Steve Howell has toned it down a bit since his days playing breakneck honky-tonk in the late 90s with Chip Robinson in the Backsliders. Its fun to rock out, Howell says. Nobodys afraid to get a little rowdy, but were not doing that. I dont know what to call it, just the out-of-control punk style guitar.
When he was first starting out, majoring in string bass at Appalachian State, he was playing in the symphony. When he moved to Raleigh and transferred to State, he started playing nothing but bluegrass. But soon moneyor, more correctly, the lack of itdrove him into stranger territory, and he found himself playing bass in a band covering Michael Jackson songs. It was a money gig, Howell laughs.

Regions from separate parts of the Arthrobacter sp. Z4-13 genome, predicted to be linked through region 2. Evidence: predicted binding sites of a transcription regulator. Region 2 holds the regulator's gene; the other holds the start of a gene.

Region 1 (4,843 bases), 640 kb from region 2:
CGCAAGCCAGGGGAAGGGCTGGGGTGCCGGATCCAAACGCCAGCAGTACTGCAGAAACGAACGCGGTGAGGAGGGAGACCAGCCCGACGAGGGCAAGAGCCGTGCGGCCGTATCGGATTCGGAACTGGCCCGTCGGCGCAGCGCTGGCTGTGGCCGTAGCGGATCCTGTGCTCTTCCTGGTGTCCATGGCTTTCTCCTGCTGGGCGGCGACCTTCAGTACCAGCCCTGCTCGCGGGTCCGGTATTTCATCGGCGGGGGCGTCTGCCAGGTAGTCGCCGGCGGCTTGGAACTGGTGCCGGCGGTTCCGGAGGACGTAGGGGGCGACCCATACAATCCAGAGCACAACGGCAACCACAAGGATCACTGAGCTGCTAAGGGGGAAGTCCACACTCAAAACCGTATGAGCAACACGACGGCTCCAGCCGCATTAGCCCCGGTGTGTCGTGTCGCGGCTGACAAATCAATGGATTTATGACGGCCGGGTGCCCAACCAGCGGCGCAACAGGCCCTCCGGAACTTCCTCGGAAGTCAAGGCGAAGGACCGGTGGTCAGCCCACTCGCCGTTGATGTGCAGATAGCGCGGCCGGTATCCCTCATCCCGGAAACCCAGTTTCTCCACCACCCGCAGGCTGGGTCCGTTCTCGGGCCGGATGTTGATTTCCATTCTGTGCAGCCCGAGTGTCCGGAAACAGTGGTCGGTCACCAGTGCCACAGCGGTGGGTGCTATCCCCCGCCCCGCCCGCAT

But not all of Howells stints were about money. Subsequently, the Backsliders were the fulfillment of Howells musical dreams: I loved playing bluegrass, and I loved playing electric stuff, but the most fun would be to be able to combine the two in something.
The Sliders got together in 91 and were gone by late 95 after signing to Mammoth. There was a lot going on in other peoples lives, personally, says Howell of the breakup. Miscommunication and people saying this is just not what I want to do.
Howell has long since figured out what he wants to play, keeping the music pure, and not sounding like the Rolling Stones take on country. The problem is in the labeling.
Take country music and just either like it or dont like it, he says heatedly. Dont make it some kind of political or sociological movement. Country music is anything from George Jones to J.J. Cale. You can boogie, you can whatever. It doesnt have to be played with an out-of-tune guitar to be rockin.
The Steve Howell Band plays The Pour House Sunday, July 16 with the Amy Loftus Band for the early show at 7 p.m. Tickets are $8-$10.